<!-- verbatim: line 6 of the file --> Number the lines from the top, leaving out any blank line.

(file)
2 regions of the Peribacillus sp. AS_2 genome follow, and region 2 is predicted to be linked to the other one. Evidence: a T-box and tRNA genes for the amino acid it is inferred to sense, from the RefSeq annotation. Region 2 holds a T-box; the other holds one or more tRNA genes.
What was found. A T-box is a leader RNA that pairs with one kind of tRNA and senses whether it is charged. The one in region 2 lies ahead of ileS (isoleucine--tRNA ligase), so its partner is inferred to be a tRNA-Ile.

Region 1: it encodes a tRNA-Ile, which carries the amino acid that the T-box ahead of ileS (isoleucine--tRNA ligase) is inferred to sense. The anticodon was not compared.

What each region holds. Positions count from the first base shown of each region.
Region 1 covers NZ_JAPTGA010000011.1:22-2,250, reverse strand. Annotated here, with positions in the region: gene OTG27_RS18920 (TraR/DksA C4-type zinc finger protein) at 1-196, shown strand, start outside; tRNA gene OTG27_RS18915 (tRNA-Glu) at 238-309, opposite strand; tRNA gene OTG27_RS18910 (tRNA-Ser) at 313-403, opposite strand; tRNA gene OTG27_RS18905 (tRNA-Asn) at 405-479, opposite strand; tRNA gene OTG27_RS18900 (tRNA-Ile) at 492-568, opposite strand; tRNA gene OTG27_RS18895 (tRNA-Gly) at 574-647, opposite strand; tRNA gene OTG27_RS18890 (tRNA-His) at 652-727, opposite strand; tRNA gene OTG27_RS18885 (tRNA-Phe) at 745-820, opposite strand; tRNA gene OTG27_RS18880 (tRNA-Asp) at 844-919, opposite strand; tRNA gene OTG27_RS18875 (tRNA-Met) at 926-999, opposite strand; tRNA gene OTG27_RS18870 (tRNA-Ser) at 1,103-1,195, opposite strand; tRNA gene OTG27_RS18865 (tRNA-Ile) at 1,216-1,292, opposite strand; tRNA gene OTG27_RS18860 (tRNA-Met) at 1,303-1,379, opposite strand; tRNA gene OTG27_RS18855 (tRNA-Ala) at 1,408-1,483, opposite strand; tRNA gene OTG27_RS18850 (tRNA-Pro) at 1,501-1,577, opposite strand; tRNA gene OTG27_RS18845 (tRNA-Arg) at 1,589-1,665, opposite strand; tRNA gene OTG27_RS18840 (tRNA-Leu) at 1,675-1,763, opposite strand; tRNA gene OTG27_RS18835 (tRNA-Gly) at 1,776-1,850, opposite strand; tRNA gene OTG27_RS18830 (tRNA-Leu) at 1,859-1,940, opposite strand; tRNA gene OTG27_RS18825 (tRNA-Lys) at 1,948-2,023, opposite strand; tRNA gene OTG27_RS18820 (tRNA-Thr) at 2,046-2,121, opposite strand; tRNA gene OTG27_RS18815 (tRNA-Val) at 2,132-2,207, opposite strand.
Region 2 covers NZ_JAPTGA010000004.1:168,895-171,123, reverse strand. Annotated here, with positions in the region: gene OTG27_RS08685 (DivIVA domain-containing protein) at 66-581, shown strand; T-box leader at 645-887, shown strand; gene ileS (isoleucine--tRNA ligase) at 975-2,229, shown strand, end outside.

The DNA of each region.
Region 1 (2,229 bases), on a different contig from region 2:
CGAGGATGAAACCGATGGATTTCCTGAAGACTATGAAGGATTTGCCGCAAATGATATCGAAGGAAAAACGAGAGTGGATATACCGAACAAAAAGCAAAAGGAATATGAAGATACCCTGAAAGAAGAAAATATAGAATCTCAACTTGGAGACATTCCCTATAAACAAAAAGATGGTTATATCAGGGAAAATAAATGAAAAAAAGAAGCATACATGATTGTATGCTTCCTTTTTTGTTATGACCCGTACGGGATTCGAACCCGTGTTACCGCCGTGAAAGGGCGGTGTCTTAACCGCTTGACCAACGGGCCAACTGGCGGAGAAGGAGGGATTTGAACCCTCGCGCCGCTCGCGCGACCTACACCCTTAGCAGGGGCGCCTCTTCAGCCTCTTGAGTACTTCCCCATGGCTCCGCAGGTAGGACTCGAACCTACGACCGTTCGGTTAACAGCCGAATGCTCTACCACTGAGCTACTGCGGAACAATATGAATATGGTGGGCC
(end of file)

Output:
Region 2 covers NZ_JAPTGA010000004.1:168,895-171,123, reverse strand. Annotated here, with positions in the region: gene OTG27_RS08685 (DivIVA domain-containing protein) at 66-581, shown strand; T-box leader at 645-887, shown strand; gene ileS (isoleucine--tRNA ligase) at 975-2,229, shown strand, end outside.